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108 – A batch of lost friends & acquaintances

Class of  B.Sc (Bachelor of Science), Poorna Prajna College (PPC), Udupi district. Karnataka. Circa 1968.

Class of B.Sc (Bachelor of Science), Poornaprajna College (PPC), Udupi district. Karnataka. Circa 1969.

Image & Text contributed by Nishant Rathnakar, Bangalore

In 2010, while cleaning my wardrobe I stumbled upon my mother Ranjini Rathnakar’s old autograph book dating back to the year 1970. This 40 year old book was filled with autographs and inscriptions of her classmates from her College, Poornaprajna college (PPC), Udupi.  The ink and pencil writings in the book still dark and legible, as if it were written yesterday.

It wasn’t the first time I came across the autograph book. In the past 29 years, I had found it time and again; and each time I was fascinated reading it. Some amusing inscriptions like  “First comes knowledge, next comes college, third comes marriage and finally comes baby in a carriage” always made me laugh.

I would asked my mother if she was in touch with any one of her classmates and her answer was always a ‘No’, leaving me a little disenchanted. However, she would say that her best friend in College was a girl named Rose Christabel, but she never saw Rose after college. She had last heard that Rose had moved to Vellore in Tamil Nadu. That was 40 years ago. I made several mental notes that someday I’ll find mom’s old friends, maybe even Rose and make them meet again. I think that inspiration stemmed from my own experience because I was blessed with such good and decades old friendships that I recognised the value of having them around albeit we had the help of the internet & social media. A technological perk that wasn’t available to my mother’s generation.

For instance, one of my closest friends is Santhu a.k.a Santhosh. We have been friends for a decade now. We were in college together, worked as interns, and got our first tech jobs at IBM. Around the time I quit my job, I took-off on my first photography trip to the coasts of Karnataka, to our roots, our hometown, with Santhu as my accomplice. It was a special trip for both of us.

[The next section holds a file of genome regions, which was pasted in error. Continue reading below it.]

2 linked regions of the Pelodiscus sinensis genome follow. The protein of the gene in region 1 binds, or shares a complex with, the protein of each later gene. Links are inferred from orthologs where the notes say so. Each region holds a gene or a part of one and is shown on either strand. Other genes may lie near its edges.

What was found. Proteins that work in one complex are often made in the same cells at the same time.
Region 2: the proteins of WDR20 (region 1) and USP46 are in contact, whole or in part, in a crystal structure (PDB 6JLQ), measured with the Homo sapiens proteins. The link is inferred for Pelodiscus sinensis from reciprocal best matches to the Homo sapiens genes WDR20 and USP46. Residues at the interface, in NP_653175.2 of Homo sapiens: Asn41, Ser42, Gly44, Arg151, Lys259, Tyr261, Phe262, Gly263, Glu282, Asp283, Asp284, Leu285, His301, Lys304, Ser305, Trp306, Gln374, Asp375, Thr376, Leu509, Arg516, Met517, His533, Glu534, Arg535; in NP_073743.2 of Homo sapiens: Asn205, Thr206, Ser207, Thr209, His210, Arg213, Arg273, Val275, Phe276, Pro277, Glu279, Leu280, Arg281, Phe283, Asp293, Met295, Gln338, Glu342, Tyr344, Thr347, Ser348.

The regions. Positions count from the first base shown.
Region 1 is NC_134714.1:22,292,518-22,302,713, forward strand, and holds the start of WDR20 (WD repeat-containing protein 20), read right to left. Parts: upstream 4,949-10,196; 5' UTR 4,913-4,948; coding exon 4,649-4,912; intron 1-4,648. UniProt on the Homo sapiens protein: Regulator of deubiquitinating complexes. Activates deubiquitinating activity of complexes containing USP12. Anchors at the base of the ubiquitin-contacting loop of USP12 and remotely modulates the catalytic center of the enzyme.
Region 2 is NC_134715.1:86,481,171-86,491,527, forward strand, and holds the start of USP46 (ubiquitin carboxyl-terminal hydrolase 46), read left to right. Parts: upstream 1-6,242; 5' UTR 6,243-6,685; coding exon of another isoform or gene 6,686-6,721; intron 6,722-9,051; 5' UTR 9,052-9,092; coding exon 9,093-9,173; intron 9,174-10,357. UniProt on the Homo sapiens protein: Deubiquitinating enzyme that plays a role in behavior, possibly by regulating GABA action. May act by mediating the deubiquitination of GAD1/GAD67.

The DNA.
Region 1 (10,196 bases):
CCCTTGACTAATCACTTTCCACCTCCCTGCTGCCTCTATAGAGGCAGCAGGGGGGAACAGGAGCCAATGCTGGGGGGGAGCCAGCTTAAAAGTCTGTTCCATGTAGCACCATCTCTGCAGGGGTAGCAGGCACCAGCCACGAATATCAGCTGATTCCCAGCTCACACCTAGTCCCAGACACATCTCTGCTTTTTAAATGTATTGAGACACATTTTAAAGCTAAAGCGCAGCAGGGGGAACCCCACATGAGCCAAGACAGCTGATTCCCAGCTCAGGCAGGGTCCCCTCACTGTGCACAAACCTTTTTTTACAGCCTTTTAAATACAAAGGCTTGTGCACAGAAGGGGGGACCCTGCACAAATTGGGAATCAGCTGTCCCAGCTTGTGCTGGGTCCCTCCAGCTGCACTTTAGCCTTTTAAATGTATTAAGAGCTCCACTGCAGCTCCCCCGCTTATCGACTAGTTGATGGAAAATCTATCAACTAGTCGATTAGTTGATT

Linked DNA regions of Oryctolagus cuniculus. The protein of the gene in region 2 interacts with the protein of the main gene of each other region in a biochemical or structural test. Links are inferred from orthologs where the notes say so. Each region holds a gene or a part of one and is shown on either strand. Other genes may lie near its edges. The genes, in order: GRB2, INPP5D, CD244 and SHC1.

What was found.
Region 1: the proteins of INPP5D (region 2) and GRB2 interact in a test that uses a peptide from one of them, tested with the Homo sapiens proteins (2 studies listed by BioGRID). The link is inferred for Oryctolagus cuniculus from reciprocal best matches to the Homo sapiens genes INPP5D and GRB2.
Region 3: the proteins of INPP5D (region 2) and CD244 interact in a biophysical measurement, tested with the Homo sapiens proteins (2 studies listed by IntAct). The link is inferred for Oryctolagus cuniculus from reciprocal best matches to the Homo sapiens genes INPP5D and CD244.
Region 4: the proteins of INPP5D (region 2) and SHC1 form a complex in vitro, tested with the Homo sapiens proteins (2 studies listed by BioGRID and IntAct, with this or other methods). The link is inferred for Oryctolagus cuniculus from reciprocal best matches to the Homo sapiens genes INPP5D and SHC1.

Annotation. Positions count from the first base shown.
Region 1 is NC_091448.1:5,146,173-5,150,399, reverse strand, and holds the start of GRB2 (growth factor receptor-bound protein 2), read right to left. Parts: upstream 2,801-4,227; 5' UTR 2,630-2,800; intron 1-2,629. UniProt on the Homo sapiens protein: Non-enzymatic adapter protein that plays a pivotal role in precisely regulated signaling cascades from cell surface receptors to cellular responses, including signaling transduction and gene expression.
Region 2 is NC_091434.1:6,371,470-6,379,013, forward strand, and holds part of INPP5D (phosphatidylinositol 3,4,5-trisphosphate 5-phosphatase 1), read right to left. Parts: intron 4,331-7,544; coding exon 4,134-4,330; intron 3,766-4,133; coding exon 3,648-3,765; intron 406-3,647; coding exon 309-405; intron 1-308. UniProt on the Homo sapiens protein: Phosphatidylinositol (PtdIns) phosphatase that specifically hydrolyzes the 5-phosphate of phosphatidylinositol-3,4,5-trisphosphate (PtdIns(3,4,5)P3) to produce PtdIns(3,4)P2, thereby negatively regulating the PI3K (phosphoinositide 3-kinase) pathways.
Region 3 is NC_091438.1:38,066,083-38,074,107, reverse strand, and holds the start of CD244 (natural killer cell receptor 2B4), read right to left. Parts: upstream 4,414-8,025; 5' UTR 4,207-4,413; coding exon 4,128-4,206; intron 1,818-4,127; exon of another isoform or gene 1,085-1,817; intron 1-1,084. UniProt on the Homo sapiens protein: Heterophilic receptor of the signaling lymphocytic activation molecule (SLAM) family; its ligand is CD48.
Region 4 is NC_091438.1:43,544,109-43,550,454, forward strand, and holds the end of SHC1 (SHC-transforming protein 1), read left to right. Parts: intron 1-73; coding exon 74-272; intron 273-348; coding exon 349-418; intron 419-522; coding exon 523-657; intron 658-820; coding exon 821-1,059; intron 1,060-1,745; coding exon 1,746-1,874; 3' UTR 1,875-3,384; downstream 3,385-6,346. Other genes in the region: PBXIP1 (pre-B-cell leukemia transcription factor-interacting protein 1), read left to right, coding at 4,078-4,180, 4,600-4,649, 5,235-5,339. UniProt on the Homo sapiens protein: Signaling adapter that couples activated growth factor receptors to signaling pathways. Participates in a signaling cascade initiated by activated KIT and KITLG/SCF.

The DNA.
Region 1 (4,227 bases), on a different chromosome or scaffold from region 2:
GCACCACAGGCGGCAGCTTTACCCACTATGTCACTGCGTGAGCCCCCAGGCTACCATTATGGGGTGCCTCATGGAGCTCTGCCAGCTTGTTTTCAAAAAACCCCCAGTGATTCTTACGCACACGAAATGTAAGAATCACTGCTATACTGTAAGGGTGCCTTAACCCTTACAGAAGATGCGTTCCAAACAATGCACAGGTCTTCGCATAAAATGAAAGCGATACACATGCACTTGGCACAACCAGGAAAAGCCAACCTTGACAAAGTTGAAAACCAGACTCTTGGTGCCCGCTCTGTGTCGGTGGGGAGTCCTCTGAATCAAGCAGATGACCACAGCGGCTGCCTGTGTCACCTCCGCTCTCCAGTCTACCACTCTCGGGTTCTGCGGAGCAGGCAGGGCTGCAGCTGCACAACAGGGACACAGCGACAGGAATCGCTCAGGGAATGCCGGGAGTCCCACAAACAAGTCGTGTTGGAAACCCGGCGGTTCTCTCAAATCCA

One evening, scouring over the pages of her college autograph book yet again, I froze, and I am very certain my heart skipped a beat too. I had gone through that book time and again, but I had never noticed one particular inscription -
Best Wishes. Bhaskar Adiga K. Kuppar house, Shankarnarayana, Udupi (S.K)

Now Santhu, my friend I just told you about, his full name is Santhosh Kuppar Bhaskar Adiga, Bhaskar Adiga being his father’s name, and the house that I stayed at during the journey to our hometown was called the Kuppar house, and it was in a town named Shankarnarayana, in the present-day Udupi district of Karnataka.

With my heart bursting in anticipation, I asked my mother if she remembered Bhaskar Adiga, she had no clear recollection, but then she got up, went inside the house and came out holding this photograph in her hands. It was her only class photograph from college, taken during her graduation. A photograph she too had only come to possess a week ago, from my uncle while he was clearing up their now almost uninhabited ancestral home.

Humidity and lack of maintenance had damaged the photograph. In it few faces were recognizable, including my mom’s (3rd from left in the row of women.) but Rose Christabel’s face was crystal clear (2nd from right). Given that I was asking my mother to be part of an identification parade of faces that were hardly recognizable and that too 40 years later, she took sometime. Then, from left to right, slowly she named all the girls in her class. But the boys, she wasn’t sure of. She said “Maybe the 5th person from the left, on the top row, with a tie, could be Bhaskar.